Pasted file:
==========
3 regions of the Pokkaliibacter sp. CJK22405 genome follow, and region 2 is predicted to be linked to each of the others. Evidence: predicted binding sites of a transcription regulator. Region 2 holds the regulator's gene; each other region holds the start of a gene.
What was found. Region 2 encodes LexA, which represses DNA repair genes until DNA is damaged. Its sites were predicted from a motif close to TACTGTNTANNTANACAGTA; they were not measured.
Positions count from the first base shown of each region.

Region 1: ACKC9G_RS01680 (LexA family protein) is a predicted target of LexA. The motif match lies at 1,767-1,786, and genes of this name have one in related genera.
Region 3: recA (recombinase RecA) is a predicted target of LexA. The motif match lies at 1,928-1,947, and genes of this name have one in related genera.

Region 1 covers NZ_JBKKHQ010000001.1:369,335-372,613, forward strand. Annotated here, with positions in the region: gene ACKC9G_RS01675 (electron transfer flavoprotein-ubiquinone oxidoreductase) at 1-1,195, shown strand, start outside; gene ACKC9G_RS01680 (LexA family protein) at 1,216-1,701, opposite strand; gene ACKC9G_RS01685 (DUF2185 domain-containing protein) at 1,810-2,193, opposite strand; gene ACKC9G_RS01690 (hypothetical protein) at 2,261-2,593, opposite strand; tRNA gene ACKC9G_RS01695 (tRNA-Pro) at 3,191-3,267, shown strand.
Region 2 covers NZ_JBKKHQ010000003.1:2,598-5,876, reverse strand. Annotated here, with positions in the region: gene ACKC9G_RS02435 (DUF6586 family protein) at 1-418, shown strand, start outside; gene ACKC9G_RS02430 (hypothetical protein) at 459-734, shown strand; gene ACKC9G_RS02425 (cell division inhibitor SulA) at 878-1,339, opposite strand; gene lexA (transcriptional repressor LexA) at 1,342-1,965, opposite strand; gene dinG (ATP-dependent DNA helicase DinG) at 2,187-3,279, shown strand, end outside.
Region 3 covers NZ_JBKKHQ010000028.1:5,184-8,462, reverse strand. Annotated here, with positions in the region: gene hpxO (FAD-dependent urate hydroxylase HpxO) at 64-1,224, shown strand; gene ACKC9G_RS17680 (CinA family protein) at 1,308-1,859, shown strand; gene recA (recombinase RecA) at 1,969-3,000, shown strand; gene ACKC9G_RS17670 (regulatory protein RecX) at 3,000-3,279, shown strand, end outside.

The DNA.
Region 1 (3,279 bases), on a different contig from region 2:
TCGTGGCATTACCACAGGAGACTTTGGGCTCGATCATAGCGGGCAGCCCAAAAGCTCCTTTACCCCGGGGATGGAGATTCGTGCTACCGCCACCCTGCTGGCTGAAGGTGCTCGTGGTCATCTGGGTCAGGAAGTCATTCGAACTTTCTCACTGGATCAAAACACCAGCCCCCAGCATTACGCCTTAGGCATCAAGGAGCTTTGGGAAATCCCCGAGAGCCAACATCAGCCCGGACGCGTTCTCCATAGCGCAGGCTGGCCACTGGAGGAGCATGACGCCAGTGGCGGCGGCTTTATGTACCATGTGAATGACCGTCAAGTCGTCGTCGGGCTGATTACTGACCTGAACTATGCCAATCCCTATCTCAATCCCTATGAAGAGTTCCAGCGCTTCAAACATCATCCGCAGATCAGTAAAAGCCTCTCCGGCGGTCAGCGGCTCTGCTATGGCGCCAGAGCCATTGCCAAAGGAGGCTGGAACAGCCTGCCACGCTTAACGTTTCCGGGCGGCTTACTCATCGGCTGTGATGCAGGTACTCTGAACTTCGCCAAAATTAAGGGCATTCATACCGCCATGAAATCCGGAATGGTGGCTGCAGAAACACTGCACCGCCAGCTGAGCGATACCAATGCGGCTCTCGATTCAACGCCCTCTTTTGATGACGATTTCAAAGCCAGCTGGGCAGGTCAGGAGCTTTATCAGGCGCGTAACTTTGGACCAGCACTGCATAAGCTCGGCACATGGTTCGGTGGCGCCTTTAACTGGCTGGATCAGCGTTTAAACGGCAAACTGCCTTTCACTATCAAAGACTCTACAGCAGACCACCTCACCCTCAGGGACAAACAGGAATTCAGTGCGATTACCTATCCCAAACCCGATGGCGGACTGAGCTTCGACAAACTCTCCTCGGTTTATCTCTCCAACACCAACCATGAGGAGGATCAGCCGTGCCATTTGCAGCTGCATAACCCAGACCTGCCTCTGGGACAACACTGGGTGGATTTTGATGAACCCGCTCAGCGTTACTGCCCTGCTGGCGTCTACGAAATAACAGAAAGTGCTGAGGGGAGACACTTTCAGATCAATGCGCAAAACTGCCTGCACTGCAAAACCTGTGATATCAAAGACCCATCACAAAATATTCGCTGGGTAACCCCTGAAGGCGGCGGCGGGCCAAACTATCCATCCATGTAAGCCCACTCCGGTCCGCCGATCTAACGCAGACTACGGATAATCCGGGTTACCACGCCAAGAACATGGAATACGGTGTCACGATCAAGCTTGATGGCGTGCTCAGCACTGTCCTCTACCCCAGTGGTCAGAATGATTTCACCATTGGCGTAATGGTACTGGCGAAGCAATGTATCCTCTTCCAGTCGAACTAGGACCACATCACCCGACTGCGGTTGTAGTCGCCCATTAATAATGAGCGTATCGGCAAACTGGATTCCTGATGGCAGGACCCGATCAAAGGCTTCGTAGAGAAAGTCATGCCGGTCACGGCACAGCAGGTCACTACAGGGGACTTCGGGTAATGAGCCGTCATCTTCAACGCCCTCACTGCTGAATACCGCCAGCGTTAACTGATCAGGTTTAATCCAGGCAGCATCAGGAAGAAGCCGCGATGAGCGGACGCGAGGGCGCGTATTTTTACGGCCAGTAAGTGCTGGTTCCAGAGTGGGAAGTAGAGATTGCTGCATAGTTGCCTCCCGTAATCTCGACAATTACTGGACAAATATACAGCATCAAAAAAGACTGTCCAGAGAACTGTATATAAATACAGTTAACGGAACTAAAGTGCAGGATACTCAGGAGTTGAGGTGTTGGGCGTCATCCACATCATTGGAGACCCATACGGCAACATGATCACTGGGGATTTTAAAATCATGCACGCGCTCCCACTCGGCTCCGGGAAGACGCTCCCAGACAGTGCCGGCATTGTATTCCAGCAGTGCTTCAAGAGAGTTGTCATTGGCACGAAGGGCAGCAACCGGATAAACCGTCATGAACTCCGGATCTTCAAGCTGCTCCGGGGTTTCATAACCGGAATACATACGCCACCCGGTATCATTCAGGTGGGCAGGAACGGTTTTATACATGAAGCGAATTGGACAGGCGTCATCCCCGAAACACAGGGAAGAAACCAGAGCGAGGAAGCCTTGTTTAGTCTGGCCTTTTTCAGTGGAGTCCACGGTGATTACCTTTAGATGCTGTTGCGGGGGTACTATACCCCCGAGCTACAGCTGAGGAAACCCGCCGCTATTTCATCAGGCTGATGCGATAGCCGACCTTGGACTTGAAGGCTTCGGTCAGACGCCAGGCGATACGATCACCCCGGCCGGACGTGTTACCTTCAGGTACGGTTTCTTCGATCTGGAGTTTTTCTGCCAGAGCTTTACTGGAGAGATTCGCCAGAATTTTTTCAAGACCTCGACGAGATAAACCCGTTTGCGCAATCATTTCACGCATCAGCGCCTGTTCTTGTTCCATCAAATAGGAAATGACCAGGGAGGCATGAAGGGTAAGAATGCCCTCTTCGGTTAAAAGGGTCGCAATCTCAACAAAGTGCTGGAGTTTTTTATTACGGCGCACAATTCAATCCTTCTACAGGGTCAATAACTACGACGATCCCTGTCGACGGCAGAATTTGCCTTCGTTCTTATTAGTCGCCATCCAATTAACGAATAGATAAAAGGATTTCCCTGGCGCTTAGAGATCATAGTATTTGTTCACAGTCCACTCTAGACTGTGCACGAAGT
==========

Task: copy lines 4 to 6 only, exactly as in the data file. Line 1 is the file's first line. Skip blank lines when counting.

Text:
Region 1: ACKC9G_RS01680 (LexA family protein) is a predicted target of LexA. The motif match lies at 1,767-1,786, and genes of this name have one in related genera.
Region 3: recA (recombinase RecA) is a predicted target of LexA. The motif match lies at 1,928-1,947, and genes of this name have one in related genera.

Region 1 covers NZ_JBKKHQ010000001.1:369,335-372,613, forward strand. Annotated here, with positions in the region: gene ACKC9G_RS01675 (electron transfer flavoprotein-ubiquinone oxidoreductase) at 1-1,195, shown strand, start outside; gene ACKC9G_RS01680 (LexA family protein) at 1,216-1,701, opposite strand; gene ACKC9G_RS01685 (DUF2185 domain-containing protein) at 1,810-2,193, opposite strand; gene ACKC9G_RS01690 (hypothetical protein) at 2,261-2,593, opposite strand; tRNA gene ACKC9G_RS01695 (tRNA-Pro) at 3,191-3,267, shown strand.